California Shows Bond Buyers Willing to Jettison Industry Staple

(Bloomberg) -- Since the Great Recession, the $3.8 trillion municipal-bond market proved adaptable as the debt insurance industry collapsed, derivatives disappeared and the federal government created a new type of taxable security to stoke the economy by encouraging spending on public works.

If California’s bond sale this week is any guide, it seems just as willing to embrace the latest change: Shorter call dates, in response to provisions in the U.S. tax overhaul that curbed governments’ ability to refinance debt before it can be repurchased from investors.

When the most-populous U.S. state sold $2.2 billion of general-obligation debt, it gave itself the option to call back most of the bonds in five or eight years, meaning bondholders could be forced to part early with what they expected to be a long-term investment. But that did little to deter demand, with buyers placing orders for twice as many bonds as were being sold and some maturities six-times oversubscribed, Tim Schaefer, California’s deputy treasurer, said in an interview.

"The fact that we did this and got such good reception on it is confirmation that the market has grown to a much more sophisticated place," he said.

The sale marked the biggest test yet of whether investors would be willing to embrace the shorter call dates, though demand may have been stoked in part by the dearth of new municipal bond issues this year. Wisconsin and Utah’s Davis School District sold similar securities on a smaller scale this year, and analysts anticipate that more borrowers will follow suit.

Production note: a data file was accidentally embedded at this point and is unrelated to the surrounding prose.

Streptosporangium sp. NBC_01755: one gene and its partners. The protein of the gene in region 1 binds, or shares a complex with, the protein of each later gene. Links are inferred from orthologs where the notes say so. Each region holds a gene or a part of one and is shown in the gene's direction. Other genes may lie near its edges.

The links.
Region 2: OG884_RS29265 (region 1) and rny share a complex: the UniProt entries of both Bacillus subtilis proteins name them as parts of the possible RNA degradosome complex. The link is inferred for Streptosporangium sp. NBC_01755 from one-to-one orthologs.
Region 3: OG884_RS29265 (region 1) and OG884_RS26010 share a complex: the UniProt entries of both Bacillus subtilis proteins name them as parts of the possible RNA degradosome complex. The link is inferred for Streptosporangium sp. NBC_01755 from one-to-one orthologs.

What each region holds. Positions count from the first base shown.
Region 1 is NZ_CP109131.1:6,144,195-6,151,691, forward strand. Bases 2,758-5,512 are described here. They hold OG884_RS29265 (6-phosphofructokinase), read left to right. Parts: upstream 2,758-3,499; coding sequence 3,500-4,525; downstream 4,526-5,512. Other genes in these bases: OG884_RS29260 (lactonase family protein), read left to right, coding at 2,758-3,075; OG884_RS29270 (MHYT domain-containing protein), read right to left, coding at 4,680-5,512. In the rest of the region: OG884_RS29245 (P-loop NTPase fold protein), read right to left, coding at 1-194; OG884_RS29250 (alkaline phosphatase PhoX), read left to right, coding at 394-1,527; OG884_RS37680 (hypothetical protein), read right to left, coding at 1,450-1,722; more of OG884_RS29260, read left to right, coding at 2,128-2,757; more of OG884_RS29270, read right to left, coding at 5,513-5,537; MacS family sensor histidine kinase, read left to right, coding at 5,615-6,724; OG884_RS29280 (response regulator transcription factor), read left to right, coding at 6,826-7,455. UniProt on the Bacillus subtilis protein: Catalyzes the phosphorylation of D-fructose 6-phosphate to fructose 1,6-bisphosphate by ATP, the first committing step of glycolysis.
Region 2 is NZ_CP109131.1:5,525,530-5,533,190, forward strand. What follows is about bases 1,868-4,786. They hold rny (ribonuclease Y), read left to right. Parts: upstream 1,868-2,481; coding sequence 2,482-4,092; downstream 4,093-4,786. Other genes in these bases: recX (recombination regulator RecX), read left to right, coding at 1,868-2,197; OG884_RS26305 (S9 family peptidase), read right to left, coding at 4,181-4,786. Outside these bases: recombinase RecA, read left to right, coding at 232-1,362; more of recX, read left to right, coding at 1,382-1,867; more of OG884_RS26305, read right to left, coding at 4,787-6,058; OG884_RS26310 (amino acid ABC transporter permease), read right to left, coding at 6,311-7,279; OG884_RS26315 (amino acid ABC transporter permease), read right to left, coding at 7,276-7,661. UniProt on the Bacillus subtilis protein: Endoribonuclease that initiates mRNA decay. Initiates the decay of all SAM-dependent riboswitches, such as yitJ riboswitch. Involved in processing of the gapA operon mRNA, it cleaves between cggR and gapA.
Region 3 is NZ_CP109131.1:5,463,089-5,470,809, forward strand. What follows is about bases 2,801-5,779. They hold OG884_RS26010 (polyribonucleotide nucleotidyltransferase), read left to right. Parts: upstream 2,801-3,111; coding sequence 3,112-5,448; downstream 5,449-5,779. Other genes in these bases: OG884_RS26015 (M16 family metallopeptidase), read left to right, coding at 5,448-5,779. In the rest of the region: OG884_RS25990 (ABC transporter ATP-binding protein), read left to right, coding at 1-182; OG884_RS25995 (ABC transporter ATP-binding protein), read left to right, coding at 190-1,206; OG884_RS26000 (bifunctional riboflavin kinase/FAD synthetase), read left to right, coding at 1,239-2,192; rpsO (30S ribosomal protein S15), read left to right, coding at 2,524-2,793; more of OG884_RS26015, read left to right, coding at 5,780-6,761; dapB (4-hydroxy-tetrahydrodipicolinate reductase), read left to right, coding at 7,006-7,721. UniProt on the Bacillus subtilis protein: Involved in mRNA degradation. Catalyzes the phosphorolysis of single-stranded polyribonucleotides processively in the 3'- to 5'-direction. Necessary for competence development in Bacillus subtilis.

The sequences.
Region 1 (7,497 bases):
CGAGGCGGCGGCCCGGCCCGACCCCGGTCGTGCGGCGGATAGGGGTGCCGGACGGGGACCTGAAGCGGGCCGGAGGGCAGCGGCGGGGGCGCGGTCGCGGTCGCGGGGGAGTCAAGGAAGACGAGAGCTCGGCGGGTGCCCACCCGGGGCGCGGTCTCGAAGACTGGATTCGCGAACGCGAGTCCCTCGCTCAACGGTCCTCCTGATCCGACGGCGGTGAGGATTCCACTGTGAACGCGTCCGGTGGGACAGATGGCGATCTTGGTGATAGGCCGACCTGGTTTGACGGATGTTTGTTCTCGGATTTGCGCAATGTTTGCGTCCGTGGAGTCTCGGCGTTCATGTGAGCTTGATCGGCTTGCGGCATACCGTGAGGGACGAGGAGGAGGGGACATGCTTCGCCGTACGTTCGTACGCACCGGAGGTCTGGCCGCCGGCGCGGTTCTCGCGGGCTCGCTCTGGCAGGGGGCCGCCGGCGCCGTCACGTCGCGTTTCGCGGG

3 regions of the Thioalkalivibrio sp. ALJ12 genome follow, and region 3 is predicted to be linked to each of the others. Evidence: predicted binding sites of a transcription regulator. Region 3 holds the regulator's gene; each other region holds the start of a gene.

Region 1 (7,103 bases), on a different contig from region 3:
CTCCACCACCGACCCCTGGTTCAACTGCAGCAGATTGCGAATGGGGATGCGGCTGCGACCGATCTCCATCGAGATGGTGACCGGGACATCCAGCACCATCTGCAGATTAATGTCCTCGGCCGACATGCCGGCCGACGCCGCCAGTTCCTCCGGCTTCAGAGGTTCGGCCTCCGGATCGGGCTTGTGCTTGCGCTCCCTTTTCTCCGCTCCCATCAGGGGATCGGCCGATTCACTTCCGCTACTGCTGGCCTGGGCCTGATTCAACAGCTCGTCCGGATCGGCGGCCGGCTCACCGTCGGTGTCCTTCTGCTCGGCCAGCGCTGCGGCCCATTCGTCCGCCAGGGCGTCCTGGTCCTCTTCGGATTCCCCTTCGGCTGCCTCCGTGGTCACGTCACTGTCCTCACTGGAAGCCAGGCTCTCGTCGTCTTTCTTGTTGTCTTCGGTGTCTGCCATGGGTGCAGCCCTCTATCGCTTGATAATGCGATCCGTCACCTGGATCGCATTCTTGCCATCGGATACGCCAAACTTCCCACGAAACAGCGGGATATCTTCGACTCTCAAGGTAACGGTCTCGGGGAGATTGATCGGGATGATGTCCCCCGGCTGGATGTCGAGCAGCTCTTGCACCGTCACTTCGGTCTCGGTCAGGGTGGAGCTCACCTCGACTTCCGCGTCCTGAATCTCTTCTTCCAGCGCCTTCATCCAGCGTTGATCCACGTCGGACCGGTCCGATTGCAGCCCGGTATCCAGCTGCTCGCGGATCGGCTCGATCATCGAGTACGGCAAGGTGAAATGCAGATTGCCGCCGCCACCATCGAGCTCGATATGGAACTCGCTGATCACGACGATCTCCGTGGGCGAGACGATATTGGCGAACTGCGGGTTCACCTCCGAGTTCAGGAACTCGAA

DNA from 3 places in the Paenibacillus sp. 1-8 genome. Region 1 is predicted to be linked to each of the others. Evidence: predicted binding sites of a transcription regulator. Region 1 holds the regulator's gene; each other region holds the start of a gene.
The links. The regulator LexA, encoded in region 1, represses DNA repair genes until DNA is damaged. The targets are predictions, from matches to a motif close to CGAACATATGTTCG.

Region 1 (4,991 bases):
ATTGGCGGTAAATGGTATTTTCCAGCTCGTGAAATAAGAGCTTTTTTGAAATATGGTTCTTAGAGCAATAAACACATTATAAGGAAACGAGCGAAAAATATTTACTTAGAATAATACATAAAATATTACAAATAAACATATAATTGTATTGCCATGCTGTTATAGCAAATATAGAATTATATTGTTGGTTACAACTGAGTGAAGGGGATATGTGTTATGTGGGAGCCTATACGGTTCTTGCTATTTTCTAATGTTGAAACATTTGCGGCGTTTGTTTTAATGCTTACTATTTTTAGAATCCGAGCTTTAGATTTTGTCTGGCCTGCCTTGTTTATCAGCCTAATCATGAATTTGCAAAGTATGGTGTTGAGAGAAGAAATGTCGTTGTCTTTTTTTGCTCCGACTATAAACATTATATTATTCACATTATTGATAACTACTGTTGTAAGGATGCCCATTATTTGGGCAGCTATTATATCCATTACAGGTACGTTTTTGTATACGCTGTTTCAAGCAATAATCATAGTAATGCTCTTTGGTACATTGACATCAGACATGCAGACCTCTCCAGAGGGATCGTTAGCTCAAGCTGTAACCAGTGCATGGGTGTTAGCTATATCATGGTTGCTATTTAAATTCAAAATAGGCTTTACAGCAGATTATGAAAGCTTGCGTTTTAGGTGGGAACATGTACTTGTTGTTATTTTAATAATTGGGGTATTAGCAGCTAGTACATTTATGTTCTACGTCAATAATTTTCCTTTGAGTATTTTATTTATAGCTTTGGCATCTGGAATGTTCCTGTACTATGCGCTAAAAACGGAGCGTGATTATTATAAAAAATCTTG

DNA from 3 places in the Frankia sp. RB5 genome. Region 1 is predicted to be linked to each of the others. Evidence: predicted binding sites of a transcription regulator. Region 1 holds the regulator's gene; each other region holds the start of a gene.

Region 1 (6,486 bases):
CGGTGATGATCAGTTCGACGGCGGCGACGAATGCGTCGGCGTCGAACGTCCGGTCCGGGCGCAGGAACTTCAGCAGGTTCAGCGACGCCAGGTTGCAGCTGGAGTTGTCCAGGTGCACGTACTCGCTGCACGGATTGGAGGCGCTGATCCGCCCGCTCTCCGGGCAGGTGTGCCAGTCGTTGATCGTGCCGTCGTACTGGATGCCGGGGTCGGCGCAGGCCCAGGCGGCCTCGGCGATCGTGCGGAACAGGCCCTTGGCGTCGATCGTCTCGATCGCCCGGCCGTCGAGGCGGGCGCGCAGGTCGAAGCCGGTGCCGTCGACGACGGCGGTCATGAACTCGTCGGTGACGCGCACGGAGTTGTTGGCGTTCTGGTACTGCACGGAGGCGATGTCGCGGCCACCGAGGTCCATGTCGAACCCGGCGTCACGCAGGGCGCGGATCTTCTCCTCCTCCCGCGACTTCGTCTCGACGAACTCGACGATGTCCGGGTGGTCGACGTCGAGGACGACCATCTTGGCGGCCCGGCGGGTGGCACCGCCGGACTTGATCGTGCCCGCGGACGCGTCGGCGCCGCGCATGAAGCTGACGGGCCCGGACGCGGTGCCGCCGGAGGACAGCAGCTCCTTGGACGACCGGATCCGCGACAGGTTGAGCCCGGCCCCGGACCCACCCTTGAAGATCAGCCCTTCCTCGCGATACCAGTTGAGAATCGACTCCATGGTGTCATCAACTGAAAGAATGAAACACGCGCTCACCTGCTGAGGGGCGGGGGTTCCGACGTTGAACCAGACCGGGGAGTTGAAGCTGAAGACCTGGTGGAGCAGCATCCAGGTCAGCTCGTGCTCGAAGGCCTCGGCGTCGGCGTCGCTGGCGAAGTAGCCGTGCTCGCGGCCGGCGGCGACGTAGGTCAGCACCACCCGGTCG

Investors accepted yields of 2.74 percent on a 5 percent coupon bond due October 2029 with an eight-year call, while the same maturity with a five-year call yielded 2.42 percent. The price of the securities edged up in subsequent trading.

The state didn’t appear to pay a price for the call-option shift because the difference between the state’s yields and top-rated securities was similar, or lower, than during its debt sale a year ago, Schaefer said.

While some other governments may have to pay higher yields to compensate buyers for the risk the securities will be paid off ahead of schedule, the earlier calls will preserve their ability to save money if interest rates fall.

“It’s a good compromise for issuers who want that flexibility going forward, don’t want to wait 10 years, and are willing to accept modestly higher rates on a yield to maturity basis and in a rate environment that is still historically quite low,” said Jay Wheatley, head of Citigroup’s municipal syndicate desk. “It’s going to become more of the norm, especially in a low issuance environment.”

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